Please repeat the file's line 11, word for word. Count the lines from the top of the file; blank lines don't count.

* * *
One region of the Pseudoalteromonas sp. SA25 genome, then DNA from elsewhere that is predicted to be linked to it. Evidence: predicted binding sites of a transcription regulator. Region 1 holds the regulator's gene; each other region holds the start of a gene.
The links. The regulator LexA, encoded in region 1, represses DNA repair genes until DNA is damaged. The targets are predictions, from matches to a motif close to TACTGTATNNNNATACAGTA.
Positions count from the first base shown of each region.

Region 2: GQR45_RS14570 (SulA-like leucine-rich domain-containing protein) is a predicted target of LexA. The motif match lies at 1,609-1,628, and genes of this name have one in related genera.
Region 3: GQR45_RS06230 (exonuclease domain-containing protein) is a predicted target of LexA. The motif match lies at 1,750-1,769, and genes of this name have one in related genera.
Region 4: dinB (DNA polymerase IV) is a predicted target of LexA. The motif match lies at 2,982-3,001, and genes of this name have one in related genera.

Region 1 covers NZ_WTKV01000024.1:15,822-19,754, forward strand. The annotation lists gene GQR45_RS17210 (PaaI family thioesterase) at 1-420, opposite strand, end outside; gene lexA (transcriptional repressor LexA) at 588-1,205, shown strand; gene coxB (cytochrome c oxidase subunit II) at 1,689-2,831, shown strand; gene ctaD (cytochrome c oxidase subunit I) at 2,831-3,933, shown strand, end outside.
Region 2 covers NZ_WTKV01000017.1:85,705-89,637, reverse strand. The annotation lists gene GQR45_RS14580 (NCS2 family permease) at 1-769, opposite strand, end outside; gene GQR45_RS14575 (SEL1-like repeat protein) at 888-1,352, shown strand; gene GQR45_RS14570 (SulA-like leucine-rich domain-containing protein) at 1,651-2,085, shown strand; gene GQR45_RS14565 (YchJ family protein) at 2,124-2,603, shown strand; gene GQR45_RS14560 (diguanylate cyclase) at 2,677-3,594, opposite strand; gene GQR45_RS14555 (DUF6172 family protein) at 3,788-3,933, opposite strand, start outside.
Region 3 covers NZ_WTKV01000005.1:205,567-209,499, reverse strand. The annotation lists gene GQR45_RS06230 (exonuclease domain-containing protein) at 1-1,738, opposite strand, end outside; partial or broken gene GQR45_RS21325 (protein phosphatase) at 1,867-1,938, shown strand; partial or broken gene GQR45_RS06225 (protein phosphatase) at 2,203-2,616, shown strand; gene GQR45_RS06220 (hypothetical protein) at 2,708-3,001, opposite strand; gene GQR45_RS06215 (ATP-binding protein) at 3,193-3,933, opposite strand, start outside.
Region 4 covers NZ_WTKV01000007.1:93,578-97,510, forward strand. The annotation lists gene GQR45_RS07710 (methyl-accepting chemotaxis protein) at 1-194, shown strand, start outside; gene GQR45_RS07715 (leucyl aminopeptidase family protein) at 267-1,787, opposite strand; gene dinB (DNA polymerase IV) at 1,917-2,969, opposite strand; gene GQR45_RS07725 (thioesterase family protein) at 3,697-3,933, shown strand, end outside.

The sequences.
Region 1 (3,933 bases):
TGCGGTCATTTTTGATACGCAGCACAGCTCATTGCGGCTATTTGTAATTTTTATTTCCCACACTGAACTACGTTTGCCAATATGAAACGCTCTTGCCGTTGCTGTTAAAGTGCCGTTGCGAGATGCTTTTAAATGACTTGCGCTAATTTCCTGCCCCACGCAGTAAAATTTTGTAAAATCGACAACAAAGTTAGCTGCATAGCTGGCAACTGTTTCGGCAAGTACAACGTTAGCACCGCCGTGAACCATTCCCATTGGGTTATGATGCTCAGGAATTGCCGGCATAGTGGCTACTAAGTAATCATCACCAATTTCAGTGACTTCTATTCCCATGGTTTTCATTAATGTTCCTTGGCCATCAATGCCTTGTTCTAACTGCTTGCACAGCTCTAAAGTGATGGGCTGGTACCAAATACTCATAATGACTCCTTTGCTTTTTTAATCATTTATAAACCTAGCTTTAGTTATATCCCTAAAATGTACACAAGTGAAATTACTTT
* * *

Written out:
The sequences.